Pages 767-768, transcribed by Carolyn Ward from History of Butler County, Kansas by Vol. P. Mooney. Standard Publishing Company, Lawrence, Kan.: 1916. ill.; 894 pgs.


  HISTORY OF BUTLER COUNTY 767 cont'd

Silas Magill, a Butler county pioneer and prosperous farmer and stockman of Bruno township, is a native of Pennsylvania, born January 16, 1841. He is a son of Charles and Sarah (Courson) Magill, the former a native of Pennsylvania, of Irish descent, and the latter of German descent, and a native of Pennsylvania. Charles Magill was born in Venango county, Pennsylvania, January 6, 1806, and died in Illinois, October 21, 1888. In the early days Charles Magill was engaged in the lumber business in Pennsylvania and followed that vocation for thirty years. At that time it was the custom of lumbermen to raft their lumber down the Alleghany and Ohio rivers to market at Pittsburg or Cincinnati. Charles Magill was a son of Arthur Magill, a native of Belfast, Ireland, who immigrated to America when a young man. Charles Magill was a deeply religious man and a member of the Methodist Episcopal church.

Silas Magill was one of a family of eleven children. He grew to manhood in Pennsylvania, and was educated in the public schools. On April 2, 1868, he was united in marriage with Miss Olive Morrison, a native of Pennsylvania, and a daughter of G. W. and Mary Ann (Jacobs) Morrison. The mother, Mary Jacobs, was a native of Pennsylvania, and of German descent. Mrs. Magill was born November 6, 1848, and was one of a family of two children born to her parents.

To Silas Magill and wife have been born the following children: George, Vaughn, N. M.: Charles M., deceased; W. E., Eads, Colo.; Arthur, at home; J. V., Canton, Ohio; Clyde, Clearwater, Kans., and Ollie O., at home.

A few days after their marriage, Mr. and Mrs. Magill left their Pennsylvania home and went to Illinois, where he rented land from his father, remaining there until 1871. They then came to Kansas, at first going to Neosho Falls, and Mrs. Magill and her four months' old baby remained at a hotel there while Mr. Magill came to Butler county and filed on a claim in Bruno township. Here he pre-empted the southwest quarter of section 21, and returned to Neosho Falls for his wife and child. They came to Butler county by stage, a distance of about 100 miles. The roads were bad and the trip required two days. After coming to Butler county the family made their home temporarily with a sister of Mr. Magill's until a little cabin, 12x16 feet, was built, when they moved into it and began life on the plains of Butler county in a very humble way. Like many others of the early settlers, Mr. Magill says that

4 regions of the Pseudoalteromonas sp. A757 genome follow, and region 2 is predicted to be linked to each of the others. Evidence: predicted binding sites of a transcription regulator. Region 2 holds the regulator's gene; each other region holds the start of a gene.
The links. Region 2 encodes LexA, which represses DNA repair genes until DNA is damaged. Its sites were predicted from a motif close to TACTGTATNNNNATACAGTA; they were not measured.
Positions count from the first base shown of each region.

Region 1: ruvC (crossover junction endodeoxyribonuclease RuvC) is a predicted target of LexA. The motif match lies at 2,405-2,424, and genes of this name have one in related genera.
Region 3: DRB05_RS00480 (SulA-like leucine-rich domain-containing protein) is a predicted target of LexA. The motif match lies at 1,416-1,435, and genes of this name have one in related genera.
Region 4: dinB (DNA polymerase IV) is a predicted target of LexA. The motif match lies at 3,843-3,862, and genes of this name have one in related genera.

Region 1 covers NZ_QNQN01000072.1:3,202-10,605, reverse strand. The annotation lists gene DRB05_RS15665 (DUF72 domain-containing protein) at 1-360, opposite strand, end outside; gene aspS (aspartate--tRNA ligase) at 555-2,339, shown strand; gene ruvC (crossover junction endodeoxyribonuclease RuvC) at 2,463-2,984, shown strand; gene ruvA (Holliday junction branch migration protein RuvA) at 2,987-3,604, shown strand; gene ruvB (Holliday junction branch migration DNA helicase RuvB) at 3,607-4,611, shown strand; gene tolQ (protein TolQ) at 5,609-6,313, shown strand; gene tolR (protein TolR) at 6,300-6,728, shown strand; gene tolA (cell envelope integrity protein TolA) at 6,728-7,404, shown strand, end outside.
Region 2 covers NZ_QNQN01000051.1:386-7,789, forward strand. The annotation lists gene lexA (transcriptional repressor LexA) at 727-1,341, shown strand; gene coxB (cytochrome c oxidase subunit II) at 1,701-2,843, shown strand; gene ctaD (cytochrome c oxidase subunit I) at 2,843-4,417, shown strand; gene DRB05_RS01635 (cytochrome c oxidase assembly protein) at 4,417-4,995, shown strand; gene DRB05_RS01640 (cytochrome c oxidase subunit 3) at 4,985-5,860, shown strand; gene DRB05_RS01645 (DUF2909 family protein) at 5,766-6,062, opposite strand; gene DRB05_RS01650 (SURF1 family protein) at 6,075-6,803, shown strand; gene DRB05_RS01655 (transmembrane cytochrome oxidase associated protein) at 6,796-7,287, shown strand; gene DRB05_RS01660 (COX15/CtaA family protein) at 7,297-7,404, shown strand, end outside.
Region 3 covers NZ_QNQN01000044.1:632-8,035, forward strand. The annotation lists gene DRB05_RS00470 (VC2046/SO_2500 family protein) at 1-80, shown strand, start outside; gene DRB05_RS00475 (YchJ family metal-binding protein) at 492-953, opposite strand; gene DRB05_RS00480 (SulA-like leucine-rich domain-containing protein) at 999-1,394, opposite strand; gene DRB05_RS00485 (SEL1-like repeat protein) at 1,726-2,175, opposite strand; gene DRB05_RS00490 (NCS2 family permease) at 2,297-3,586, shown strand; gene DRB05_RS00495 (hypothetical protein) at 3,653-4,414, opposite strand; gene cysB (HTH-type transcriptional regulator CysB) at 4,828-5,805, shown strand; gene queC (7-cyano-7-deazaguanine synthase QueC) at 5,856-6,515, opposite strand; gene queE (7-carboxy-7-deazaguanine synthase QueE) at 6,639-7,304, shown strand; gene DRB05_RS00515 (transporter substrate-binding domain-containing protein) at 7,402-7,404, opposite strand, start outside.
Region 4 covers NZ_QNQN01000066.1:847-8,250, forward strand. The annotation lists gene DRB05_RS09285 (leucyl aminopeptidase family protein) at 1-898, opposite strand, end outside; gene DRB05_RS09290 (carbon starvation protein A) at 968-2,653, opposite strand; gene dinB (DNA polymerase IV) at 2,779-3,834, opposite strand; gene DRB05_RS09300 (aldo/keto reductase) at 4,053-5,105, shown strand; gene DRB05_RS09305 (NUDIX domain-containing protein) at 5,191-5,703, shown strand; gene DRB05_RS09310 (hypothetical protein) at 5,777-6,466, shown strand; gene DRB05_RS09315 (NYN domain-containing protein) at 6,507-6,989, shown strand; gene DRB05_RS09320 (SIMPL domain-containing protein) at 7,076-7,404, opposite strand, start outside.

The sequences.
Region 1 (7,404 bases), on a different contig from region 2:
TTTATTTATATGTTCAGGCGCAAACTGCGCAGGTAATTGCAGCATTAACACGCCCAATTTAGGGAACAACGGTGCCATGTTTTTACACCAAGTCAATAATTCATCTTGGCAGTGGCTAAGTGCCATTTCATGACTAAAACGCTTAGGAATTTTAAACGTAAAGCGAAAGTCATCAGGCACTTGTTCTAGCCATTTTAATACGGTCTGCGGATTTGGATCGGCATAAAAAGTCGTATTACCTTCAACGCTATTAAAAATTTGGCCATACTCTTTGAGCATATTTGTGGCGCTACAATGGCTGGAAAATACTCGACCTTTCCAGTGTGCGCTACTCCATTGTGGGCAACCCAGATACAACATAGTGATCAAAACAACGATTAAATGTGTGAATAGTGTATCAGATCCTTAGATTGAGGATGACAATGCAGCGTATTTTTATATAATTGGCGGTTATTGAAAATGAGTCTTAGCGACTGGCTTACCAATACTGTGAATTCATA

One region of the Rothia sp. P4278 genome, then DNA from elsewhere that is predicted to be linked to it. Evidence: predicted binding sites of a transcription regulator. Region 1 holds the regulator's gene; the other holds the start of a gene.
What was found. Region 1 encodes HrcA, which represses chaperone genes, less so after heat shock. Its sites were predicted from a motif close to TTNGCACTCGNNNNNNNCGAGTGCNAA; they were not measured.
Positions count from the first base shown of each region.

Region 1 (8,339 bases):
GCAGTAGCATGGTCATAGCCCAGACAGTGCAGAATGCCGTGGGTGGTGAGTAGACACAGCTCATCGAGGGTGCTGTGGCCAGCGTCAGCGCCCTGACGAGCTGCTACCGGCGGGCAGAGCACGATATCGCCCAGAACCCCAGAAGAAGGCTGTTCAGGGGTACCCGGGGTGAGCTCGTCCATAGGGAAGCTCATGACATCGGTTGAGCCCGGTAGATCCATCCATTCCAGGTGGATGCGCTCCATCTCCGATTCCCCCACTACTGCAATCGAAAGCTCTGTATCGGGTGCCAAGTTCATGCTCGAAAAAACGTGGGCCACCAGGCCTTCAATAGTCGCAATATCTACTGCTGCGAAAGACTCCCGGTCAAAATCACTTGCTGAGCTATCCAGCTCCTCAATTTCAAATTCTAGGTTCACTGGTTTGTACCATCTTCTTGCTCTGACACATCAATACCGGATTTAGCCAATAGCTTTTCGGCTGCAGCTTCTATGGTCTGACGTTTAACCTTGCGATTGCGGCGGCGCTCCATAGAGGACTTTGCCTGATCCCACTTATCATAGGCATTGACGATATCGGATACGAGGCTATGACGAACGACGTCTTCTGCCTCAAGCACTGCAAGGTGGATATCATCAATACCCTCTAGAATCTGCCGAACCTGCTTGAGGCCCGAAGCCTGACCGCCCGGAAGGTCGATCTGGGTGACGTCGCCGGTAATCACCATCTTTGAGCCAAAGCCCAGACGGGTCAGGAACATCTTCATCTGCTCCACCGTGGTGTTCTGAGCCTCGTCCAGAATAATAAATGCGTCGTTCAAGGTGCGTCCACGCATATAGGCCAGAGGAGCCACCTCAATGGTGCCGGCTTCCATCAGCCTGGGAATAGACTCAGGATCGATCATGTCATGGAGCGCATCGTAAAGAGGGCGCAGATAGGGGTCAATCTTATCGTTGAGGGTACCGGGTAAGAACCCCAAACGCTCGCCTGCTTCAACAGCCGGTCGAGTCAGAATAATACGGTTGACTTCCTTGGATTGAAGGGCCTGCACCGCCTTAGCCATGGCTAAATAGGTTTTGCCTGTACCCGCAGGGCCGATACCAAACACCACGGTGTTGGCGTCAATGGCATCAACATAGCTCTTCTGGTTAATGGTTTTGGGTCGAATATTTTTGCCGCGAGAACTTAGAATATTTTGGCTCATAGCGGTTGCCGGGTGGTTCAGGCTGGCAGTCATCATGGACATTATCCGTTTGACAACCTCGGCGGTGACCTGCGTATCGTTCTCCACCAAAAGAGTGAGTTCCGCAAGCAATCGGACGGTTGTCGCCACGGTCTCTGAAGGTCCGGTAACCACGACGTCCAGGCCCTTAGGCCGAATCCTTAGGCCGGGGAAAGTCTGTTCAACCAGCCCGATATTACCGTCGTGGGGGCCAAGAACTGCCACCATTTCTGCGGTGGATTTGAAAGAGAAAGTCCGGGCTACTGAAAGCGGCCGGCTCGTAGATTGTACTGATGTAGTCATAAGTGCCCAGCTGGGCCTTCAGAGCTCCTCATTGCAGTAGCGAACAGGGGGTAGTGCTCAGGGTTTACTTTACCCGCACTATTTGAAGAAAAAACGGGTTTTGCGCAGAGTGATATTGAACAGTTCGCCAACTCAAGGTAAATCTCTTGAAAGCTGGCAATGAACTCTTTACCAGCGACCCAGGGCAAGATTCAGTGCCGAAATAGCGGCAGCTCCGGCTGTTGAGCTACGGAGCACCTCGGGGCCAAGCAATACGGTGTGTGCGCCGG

768 HISTORY OF BUTLER COUNTY  

while he was getting on fairly well in the world, he would have left Butler county during the first year, but that he was too poor to get away, and that after he became financially able to go if he wished, neither he nor Mrs. Magill wanted to go. On the whole, they have prospered and made money and today are among the substantial citizens of Butler county. Their first farming in Butler county was done with a yoke of oxen, which they frequently drove to Augusta, a distance of eight miles, but now when they go to Augusta it is only a matter of a few minutes with their Overland automobile instead of an all day's drive with the oxen of the early seventies.


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Pages 767-768, transcribed by Carolyn Ward from History of Butler County, Kansas by Vol. P. Mooney. Standard Publishing Company, Lawrence, Kan.: 1916. ill.; 894 pgs.


Tom & Carolyn Ward
Columbus, KS

tcward@columbus-ks.com


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